Apr 07, 2011 — 3 comments
While symbolism is clearly important in art, economic impact is also of utmost concern to Rodríguez-Gerada. As such, he uses only local, natural materials that harbor no negative environmental impacts, such as charcoal—and for WISH, mountains of dirt, sand, and rocks.
Packaging was next on Lennartsson’s to-do list. Hours of man power went into making sure each action figure‘s box and wrapping reflected the photographer’s brand, which emphasizes natural lifestyle and travel photography.
Brunskill, the child of avid tennis players, developed an interest in photography at the age of 13. He began working with an agency right out of college, and has now been a successful tennis photographer for 30 years, having won three International Tennis Photographer of the Year awards.
Winter weather has arrived just in time for the holidays, and with it comes the annual slew of snow pictures. You’d think that the blankets of white, the pastoral countryside, the creative snowmen, and the kids and pets frolicking about would give our Facebook feeds a variety of photo subjects.
Hurley has invented the term “Squinching” as a descriptor of squinting with your bottom eyelids only. Throughout the course of the tutorial, he instructs viewers on how to master the technique, even providing the science behind how squinchins is even possible.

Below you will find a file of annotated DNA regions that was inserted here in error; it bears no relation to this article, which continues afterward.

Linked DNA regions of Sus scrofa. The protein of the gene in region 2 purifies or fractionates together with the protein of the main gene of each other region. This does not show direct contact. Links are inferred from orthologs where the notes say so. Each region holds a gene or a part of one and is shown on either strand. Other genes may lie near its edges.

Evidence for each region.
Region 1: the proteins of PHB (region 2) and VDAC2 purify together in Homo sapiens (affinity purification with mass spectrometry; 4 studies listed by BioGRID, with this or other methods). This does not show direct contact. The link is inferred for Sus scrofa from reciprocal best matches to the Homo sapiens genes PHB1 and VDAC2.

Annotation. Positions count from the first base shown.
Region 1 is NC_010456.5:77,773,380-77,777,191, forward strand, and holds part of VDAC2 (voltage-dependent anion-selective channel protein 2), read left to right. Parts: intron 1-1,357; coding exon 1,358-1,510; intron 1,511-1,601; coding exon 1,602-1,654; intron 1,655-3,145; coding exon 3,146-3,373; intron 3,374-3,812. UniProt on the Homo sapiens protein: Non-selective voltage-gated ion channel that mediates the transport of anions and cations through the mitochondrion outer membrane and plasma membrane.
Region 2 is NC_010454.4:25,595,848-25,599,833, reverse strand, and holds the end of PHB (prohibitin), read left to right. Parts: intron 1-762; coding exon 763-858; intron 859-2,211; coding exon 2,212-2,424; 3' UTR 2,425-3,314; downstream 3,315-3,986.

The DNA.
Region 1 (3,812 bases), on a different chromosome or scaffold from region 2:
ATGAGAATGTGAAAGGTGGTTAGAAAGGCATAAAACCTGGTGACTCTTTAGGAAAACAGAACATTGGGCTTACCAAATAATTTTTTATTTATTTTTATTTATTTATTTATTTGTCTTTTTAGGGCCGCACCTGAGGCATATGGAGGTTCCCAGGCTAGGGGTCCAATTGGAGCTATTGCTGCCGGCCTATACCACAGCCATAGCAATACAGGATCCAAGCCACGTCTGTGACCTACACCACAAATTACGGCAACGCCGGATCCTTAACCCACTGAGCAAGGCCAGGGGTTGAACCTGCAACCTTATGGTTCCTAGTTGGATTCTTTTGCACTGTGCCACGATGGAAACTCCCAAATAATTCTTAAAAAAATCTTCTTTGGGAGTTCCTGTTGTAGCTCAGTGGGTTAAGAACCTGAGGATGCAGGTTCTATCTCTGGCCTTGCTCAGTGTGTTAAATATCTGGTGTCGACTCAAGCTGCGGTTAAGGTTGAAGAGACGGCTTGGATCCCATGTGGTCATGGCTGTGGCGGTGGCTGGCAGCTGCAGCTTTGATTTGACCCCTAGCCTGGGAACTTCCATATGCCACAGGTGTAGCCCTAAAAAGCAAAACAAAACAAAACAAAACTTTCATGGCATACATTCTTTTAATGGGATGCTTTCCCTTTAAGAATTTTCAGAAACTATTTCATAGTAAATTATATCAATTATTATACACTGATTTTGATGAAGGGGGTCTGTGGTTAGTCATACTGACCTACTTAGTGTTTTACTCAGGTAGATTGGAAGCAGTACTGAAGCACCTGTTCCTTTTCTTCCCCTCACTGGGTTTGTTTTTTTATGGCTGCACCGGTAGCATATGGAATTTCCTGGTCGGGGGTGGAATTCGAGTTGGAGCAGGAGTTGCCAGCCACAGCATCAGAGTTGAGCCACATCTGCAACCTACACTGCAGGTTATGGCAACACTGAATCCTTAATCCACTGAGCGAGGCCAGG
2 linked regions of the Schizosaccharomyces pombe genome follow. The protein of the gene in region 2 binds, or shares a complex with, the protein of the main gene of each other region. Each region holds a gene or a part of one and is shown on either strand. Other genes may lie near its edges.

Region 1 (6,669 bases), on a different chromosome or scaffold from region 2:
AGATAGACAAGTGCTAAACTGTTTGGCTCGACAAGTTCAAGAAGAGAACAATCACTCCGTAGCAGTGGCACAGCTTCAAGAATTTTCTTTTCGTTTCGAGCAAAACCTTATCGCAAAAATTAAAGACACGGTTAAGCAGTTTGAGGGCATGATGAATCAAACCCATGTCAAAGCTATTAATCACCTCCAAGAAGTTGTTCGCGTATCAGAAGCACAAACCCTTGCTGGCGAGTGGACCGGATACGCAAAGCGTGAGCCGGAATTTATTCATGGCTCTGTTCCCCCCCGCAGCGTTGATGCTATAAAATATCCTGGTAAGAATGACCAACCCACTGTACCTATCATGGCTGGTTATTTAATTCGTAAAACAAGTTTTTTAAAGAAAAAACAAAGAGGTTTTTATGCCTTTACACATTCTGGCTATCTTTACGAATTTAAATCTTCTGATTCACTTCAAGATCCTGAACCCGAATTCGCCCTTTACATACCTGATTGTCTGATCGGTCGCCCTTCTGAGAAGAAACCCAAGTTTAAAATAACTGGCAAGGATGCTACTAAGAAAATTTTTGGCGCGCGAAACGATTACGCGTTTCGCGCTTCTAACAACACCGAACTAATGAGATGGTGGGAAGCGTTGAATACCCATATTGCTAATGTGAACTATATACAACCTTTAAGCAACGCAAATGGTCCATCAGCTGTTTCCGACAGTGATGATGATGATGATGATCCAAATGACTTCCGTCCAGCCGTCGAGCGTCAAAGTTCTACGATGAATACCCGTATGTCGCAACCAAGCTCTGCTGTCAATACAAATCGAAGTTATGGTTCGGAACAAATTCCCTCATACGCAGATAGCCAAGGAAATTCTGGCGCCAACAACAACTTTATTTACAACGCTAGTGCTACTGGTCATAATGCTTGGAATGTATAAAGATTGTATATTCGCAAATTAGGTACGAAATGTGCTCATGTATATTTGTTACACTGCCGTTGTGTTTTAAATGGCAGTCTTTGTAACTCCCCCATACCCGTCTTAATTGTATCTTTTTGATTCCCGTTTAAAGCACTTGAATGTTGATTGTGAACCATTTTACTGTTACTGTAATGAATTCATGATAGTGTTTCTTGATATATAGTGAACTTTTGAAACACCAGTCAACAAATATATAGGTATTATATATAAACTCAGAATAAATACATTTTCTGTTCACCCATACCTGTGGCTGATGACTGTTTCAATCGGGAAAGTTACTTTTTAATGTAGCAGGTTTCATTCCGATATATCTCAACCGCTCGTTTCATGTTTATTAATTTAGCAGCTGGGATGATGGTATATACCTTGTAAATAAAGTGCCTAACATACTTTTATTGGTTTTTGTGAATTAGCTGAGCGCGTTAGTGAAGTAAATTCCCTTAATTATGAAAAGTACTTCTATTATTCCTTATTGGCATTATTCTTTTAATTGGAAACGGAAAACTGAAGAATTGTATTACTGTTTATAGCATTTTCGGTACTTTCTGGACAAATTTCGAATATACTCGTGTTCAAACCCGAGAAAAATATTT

Photographer Matthew Vandeputte has compiled a timelapse presentation featuring more than 100,000 photos shot during his travels between Belgium and Australia. From sunrises and starry skies, to brightly lit cities and world landmarks, Vandeputte’s Motion Timelapse 2013 Showreel shows a fantastic sense of movement and perspective:
Famous for their title of fastest land mammal, these spotted cats can run up to 70mph. High speed cameras have helped scientists understand how the cheetah runs and the reasons it can run so fast. The photo below is not one for scientific purposes, but rather one that shows the beauty of the cheetah, even at a young age captured by Marion Vollborn.
The main reason this image is so eye-catching is that the photographer has carefully isolated the subject through different means. One is the minimalism provided by the lack of a detailed background and the simple color palette.
The movement-triggered aggression of lions and other big predatory cats may be frightening, but it guaranteed the success of McLennan’s shoot. Not only did McLennan capture crisp, close-up shots in the faces of one or several lions, he received the opportunity of a lifetime when an entire pride of lions began stalking and fighting over Car-L.
Typical corporate headshots are usually taken quickly, so, more often than not, they result in fake, uninspiring smiles. To get shots with relaxed, natural expressions, Nace gets out from behind the camera. He uses a Pocketwizard as a remote trigger for his camera so he can interact and connect with his client during the photo shoot.
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